Equality is an important value for me.
When I find myself holding a position tightly or coming out fighting it is usually because I feel that the value I hold is being squashed. Of course, that’s not always the case and in those scenarios, I almost always feel it is, until I take a step back, breathe and assess.
I’ve learnt over the years that holding a value too tightly can result in a hypersensitivity tipping us into a judgemental space. Which is less constructive or helpful resulting in missed opportunities for understanding others, recognising alignment and for noticing and appreciating the rich diversity that surrounds us.
I’m clear about my values. What I value drives me to stand for what is important, in my world, the world of my making. The one I contribute to daily by action or inaction. By my mistakes and by my successes. And I learn something new each time.
I care passionately about supporting the achievement of gender equity in our world, in our families, our teams, organisations and our world.
I care about all voices in our systems being heard and respected, even when disagreed with. We need to create space in our cultures for the voices that don’t follow the group, the norms and popular thinking to be expressed and heard.
We do not have to agree, we can challenge them, however, to ignore them comes at a high price.
To live this in practice every day takes effort, effort to see our blind spots, effort to be compassionate towards ourselves and others and effort to challenge and change the ingrained habits of our minds, hearts, behaviours and actions.
The first place to start is to take time to discover and examine our values. Try this.
- Write down everything you want in life. Do this quickly without thinking about it too deeply.
- Write down your values (aim for 10)
- Look at both lists and order them from 1 (not important) to 10 (very important)
- Look at the top 5 things you want in life, and your top 5 values. Notice if there is any conflict between what you want and what you value. If yes, what needs to be reassessed?.
- Think back over the past 3 months. What have you been valuing? When I run this exercise with clients, a jolting realisation is that what they are often valuing is in conflict with their deeper values. For Henrick, he realised he was valuing drama which was creating conflict in his life. For Sumira, she realised she was valuing competition to such an extreme that she alienated her work colleagues.
Another step we can take is to become aware of the inequity in our systems. Here are two that I care about.
The Gender Pay Gap
The gender pay gap is the gap that sits between men and women’s average weekly salary. Globally, whilst improving, the gap is still too wide so let’s not pop the champagne corks yet!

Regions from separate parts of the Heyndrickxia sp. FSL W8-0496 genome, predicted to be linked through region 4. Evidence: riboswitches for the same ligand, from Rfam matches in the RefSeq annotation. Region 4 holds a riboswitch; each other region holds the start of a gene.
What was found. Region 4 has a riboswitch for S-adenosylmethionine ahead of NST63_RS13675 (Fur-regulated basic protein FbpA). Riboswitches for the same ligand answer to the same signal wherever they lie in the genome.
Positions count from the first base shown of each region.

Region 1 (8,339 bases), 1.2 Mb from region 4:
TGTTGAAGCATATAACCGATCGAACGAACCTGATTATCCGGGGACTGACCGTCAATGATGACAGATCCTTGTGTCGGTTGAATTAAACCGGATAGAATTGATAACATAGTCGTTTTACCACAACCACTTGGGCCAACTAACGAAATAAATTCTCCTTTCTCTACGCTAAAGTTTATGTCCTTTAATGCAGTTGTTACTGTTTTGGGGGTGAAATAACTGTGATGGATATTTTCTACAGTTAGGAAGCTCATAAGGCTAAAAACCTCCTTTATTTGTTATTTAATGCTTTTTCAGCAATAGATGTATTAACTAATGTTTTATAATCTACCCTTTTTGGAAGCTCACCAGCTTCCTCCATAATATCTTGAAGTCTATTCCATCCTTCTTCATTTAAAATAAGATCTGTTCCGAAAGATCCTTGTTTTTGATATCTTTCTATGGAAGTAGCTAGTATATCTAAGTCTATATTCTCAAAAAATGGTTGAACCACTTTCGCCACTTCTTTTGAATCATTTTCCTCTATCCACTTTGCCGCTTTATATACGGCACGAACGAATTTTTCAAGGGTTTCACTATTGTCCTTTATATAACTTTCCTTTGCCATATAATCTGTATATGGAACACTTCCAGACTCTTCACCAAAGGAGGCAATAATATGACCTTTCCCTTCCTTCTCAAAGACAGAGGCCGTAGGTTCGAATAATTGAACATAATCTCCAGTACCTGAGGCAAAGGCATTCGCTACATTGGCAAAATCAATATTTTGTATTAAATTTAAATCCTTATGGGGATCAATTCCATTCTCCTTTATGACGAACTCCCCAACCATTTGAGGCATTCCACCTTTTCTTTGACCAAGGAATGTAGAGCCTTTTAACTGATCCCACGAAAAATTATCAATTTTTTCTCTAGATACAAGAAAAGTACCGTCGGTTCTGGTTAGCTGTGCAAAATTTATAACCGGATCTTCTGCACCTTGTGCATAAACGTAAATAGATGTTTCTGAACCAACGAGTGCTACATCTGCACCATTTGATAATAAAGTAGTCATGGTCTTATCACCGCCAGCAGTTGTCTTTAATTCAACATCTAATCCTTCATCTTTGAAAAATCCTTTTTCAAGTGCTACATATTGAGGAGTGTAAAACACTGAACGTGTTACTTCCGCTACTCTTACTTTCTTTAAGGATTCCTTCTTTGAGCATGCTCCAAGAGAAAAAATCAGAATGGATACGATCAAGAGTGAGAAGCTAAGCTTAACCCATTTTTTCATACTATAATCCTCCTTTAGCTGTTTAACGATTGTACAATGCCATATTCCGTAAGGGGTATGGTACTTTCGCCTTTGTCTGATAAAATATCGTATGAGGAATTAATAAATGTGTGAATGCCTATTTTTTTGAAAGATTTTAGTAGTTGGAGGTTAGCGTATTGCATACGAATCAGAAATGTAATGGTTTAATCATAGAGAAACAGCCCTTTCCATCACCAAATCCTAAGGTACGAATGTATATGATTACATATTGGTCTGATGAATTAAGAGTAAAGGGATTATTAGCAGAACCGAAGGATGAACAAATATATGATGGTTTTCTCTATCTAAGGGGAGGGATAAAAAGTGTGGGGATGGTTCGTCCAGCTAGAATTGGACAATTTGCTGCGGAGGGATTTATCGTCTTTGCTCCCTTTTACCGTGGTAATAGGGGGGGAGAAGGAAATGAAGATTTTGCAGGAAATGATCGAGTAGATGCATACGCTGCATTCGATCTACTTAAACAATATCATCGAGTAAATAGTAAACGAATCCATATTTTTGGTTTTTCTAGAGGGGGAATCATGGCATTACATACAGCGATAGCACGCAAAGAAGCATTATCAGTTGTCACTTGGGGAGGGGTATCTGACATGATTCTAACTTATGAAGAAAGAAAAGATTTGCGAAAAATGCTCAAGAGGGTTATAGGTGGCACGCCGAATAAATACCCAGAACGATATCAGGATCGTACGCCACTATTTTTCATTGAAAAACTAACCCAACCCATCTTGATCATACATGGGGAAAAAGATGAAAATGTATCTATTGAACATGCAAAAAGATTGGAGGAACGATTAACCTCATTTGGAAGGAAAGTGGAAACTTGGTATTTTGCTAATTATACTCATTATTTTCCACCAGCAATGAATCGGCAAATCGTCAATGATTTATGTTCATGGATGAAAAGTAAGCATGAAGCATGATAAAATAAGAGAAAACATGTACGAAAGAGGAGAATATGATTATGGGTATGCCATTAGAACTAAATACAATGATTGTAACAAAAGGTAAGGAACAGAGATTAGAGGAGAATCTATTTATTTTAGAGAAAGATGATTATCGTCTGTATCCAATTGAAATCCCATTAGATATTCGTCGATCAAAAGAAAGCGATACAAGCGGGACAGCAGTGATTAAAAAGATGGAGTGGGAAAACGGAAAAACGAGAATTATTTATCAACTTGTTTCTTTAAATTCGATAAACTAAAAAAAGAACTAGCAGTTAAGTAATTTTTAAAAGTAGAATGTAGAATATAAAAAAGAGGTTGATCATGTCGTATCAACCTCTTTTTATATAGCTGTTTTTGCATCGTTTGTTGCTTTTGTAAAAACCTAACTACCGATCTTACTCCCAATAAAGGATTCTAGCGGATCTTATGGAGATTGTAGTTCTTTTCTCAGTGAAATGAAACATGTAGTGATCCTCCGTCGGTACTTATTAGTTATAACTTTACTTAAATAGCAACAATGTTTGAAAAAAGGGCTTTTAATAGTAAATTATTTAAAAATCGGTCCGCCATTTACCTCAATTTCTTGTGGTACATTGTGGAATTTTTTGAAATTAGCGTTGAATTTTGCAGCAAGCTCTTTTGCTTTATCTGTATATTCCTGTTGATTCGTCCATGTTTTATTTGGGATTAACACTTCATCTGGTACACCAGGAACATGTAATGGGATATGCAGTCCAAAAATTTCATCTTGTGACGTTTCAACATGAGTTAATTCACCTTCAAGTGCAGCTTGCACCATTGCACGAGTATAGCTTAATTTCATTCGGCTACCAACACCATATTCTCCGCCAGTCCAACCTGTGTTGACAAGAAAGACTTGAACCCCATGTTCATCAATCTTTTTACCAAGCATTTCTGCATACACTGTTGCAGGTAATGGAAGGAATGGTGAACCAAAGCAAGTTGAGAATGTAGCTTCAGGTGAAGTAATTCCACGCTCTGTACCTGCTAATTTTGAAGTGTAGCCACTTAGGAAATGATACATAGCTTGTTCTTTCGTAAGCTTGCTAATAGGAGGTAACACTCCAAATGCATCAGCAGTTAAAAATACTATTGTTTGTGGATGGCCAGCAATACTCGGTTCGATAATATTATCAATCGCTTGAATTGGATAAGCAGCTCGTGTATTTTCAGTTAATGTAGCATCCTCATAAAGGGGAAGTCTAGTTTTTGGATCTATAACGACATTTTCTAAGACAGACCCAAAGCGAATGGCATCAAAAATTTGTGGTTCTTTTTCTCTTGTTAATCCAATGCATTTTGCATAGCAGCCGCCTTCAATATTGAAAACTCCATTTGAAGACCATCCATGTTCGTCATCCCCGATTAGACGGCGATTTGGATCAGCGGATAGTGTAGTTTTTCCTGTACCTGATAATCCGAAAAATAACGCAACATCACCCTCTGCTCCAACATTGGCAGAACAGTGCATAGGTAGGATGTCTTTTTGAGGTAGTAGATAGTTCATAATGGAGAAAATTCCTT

Glassdoor, a review site that has been comparing data on the gender pay gap since 2016 share the following in their report ‘The Gender Pay Gap 2019’ report on these 8 Countries.
The Parental Leave Gap
How many men do you know that would love to spend more time with their children, however, family structure and financial constraints make this impossible to contemplate?
Adding to this is the stigma that is still associated with men taking parental leave.
Jodi Geddes, Co-Founder of Circle In, a workplace parental-engagement platform shared “If we want to reduce the gender pay gap and see more women in senior leadership roles, then we believe it all starts with getting parental leave right. In fact, our latest research showed that 77 per cent of parents believe that a parental leave policy is the most effective way to achieve Australia’s female participation workforce target as opposed to other options.”
Alexis Ohanian, Co-founder of Reddit has become a vocal advocate of equal parental leave. Read the interview in the Oprah Magazine
To achieve Wellbeing Equity we need to support both men and women to live healthy sustainable lives where families and careers can be nurtured in harmony. This requires organisations to make systemic changes in both structures (equal paid parental leave) and culture (normalising parental leave for men). This is achievable with the Nordic countries leading the way. ‘In 1993, Norway took an additional step and created a daddy quota by earmarking some weeks of the allotted parental leave period for the father. If the fathers do not use the quota, the family loses the weeks reserved for them. Since then, all Nordic countries have experience with daddy quotas’.
(Source: NIKKI Nordic Information on Gender)
How would the lens of Gender Equity impact the conversations you have at work and at home?
I’d love to hear your thoughts, please comment below.